Encounters with Ideas in Reggio Emilia, Pt 1: The Importance of Context
Since its founding, The Nest has been a participant in Project Infinity, an educational project composed of 7 schools in Atlanta and Greenville, SC who have chosen to study together with depth the experiences of Reggio Emilia.
In May 2016, seven educators from The Nest (Caroline Berney, Leah Cabrera, Kristi Cameron, Kalei Fowkes, Mandy Palmer, Jess Reilly, and Trisha Ward) attended a study tour in Reggio alongside 57 of their Project Infinity colleagues.
Reggio Emilia is a town of 170,000 inhabitants located in northern Italy. In 1991, Newsweek named Reggio Emilia’s municipally-operated infant/toddler centers and preschools among the 10 best educational programs in the world.
Since that time, worldwide interest in the unique and provocative experiences of children, families and teachers who live a daily life in these schools has exploded. People from many countries have visited Reggio Emilia to study how they design schools to be places where learning, teaching, childhood, community, and family participation are celebrated.
Children as Citizens
When you visit Reggio Emilia, it becomes clear that children are almost always present in the public sphere. Babies in arms at public meetings, children biking through piazzas, teenagers sitting in groups in the park.
The belief that children have a right to be seen and heard is reflected in the overall feel of the city. Hard to know which came first, but you might imagine that as a generation of individuals, who were once children that attended Reggio’s world-renowned infant/toddler centers and preschools, became parents themselves, they held without question the expectation of high-quality, joyful, exciting, loving, thoughtful, provocative, curiosity-stimulating, socially dynamic early education environments. In this way, parents are a sort of guarantor of high quality in their children’s education and care.
Caroline (toddler teacher): I noticed that the teachers in Reggio often asked the children questions beginning with the specific phrase of “In your opinion, ….” To me, that distinctly displays a respectfulness toward the children and lets the children know that their ideas matter. I would like to experiment with this specific phrasing of our language toward the children. I feel as though we could always improve upon how we speak to the children and how we encourage ideas from the children through our questions.
Jess (toddler teacher): To promote a sense of identity within the school requires an environment where a child is respected by his/her surroundings and can form a mutual respect for his/her surroundings.
The Piazza as a Metaphor within the Schools
The piazzas that are scattered around the City Center are gathering places. On weekends, a market operates in some of them, and most nights of the week (but not on Mondays, as we discovered!) the outdoor cafes are humming with activity. Young and old, people gather in these public spaces daily.
Public areas for gathering are an important part of the architecture of the city and the values inherent to the piazzas are echoed in the design of the schools.
Within the schools in Reggio, common areas called piazzas are located in the center of the school, serving as the “heart” of the environment literally and metaphorically. The piazza is a place for gathering, for exchanging pleasant moments together, for relaxing and enjoying being together.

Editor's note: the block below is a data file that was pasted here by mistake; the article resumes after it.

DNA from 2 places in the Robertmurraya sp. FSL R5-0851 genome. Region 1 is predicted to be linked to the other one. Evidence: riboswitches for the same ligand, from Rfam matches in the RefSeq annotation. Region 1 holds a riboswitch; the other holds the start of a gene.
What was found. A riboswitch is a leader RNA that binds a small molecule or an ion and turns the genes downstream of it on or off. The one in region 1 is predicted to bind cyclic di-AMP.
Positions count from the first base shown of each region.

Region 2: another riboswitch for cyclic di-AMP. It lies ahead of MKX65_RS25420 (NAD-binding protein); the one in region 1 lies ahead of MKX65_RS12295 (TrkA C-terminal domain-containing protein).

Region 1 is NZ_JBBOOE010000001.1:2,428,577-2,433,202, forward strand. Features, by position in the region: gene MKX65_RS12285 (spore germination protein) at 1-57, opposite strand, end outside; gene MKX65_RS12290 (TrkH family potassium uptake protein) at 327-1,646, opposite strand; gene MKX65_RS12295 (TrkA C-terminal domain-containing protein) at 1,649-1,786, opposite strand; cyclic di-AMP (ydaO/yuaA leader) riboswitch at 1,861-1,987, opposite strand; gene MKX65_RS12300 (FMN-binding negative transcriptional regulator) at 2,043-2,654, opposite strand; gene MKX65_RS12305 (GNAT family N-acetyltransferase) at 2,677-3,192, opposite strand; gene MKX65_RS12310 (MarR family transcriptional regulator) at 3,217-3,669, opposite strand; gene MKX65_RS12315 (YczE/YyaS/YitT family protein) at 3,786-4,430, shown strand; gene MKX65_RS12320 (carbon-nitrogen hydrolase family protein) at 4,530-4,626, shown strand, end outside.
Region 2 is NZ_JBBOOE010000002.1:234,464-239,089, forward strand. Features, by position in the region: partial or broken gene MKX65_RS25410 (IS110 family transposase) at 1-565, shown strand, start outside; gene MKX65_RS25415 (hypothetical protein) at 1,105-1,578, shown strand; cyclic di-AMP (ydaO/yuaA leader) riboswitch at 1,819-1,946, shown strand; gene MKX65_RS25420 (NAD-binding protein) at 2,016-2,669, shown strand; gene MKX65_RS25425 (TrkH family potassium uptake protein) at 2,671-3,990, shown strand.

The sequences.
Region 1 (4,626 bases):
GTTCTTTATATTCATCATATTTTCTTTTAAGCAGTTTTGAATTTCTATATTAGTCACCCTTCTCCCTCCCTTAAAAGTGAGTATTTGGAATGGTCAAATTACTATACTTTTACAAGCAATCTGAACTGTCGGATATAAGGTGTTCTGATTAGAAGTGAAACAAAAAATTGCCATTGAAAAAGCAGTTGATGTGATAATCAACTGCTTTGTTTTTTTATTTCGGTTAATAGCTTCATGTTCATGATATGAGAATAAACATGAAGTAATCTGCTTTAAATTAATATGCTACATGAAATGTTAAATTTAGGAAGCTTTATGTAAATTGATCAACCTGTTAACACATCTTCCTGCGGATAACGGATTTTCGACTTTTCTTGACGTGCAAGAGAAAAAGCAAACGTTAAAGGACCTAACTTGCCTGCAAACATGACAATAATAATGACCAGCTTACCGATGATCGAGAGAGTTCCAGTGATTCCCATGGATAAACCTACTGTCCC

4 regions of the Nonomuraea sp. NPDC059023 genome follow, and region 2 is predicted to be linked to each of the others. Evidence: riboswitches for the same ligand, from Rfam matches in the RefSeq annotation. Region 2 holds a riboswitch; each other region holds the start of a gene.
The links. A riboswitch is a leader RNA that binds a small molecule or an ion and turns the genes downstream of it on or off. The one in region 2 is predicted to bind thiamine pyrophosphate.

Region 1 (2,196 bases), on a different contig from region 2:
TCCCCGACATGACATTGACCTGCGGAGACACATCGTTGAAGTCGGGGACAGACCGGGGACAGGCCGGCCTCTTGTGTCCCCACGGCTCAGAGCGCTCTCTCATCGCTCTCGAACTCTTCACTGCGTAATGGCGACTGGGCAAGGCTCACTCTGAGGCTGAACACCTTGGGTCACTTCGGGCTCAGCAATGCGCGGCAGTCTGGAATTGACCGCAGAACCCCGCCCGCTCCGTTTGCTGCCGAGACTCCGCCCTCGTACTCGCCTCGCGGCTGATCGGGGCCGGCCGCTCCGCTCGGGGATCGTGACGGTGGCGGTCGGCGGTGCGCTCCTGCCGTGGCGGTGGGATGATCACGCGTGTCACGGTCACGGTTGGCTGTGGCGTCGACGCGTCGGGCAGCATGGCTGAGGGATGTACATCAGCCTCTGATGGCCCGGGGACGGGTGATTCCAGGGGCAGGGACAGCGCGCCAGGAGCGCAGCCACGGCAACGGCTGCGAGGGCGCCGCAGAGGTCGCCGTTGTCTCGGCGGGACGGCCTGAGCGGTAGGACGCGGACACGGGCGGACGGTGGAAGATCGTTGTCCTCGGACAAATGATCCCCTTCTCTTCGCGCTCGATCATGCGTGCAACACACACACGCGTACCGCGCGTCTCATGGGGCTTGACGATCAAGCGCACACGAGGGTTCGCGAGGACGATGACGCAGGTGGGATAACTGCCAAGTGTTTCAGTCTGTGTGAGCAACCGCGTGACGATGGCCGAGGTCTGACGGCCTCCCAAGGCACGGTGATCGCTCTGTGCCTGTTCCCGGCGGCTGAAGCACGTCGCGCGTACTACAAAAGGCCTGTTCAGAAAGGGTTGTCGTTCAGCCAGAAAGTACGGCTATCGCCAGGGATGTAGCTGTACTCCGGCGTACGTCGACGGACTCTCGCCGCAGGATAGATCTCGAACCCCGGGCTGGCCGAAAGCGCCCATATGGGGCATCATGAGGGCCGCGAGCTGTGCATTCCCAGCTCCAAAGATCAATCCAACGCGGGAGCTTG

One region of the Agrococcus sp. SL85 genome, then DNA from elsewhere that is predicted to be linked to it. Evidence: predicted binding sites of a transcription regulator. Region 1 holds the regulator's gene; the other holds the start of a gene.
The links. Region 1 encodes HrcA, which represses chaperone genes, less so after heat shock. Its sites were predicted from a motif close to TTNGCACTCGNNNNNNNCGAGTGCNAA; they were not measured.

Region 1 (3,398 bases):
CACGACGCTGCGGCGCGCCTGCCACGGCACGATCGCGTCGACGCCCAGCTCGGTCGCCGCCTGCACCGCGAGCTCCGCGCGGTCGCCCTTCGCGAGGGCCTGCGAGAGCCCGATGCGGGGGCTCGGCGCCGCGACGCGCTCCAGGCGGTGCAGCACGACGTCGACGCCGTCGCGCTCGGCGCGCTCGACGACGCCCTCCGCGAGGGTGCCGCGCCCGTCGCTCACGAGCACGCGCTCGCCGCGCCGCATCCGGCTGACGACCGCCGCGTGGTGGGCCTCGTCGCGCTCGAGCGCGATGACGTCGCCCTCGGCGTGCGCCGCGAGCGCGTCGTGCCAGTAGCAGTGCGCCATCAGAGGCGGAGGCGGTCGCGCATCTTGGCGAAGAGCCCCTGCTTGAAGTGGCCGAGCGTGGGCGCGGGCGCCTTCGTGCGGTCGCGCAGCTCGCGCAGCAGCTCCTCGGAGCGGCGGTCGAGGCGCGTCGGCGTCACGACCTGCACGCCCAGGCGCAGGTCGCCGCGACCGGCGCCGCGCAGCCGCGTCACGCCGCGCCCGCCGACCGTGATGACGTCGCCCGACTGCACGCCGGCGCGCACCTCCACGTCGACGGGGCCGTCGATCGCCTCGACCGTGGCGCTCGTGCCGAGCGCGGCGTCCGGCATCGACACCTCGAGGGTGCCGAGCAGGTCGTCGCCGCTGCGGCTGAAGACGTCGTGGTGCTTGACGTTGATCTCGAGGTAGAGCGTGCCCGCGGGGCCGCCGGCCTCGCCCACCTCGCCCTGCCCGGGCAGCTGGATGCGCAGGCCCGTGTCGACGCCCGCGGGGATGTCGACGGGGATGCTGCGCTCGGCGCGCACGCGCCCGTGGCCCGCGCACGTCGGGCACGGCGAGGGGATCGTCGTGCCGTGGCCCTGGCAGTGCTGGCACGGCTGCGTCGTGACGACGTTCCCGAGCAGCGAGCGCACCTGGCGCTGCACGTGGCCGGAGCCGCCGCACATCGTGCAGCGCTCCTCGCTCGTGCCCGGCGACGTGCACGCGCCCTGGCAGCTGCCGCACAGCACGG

The Changing City
In recent years, there have been several societal changes occurring in Reggio.
Immigration to Reggio is a relatively recent phenomenon, but the high quality of life in Reggio makes it an attractive place for people to settle. In recent years, most immigrants have come from North and Central Africa, Eastern Europe, and the Far East (including China, Pakistan, and India).
The impact of American popular culture is evident in the city, too.
Rather than resist these and other cultural trends, the schools have embraced them.
The influence of current thinking about science, sociology, architecture, art, technology, and other disciplines is evident as teachers talk about the preparation they do to meet children around a specific experience or encounter.
The teacher has a responsibility to activate learning processes that naturally exist within the child while simultaneously activating their own new understandings as educators about what the processes of learning can look like.
The Rights of Children, Teachers, Parents, and the Community
The schools are built on a strong image of children, families and teachers. This image sees each individual as strong and capable, competent and powerful, and deserving of all sorts of rights, from birth.
In Reggio Emilia, adults explore topics like human rights alongside the youngest of children who, when seen and heard as fellow citizens, offer provocative and fresh ideas about ideas that grown-ups sometimes mistakenly imagine they have already figured out.
This respect for human rights seems woven into the fabric of the city. It is a community that has welcomed immigrants, granting them the same rights to early education that all the citizens of Reggio have traditionally been privileged to enjoy for decades. And when funding was allocated to the refurbishing of neighborhood parks, the mayor specifically advocated for a funds to be used on a park closest to the neighborhood where many of the recent immigrants had settled.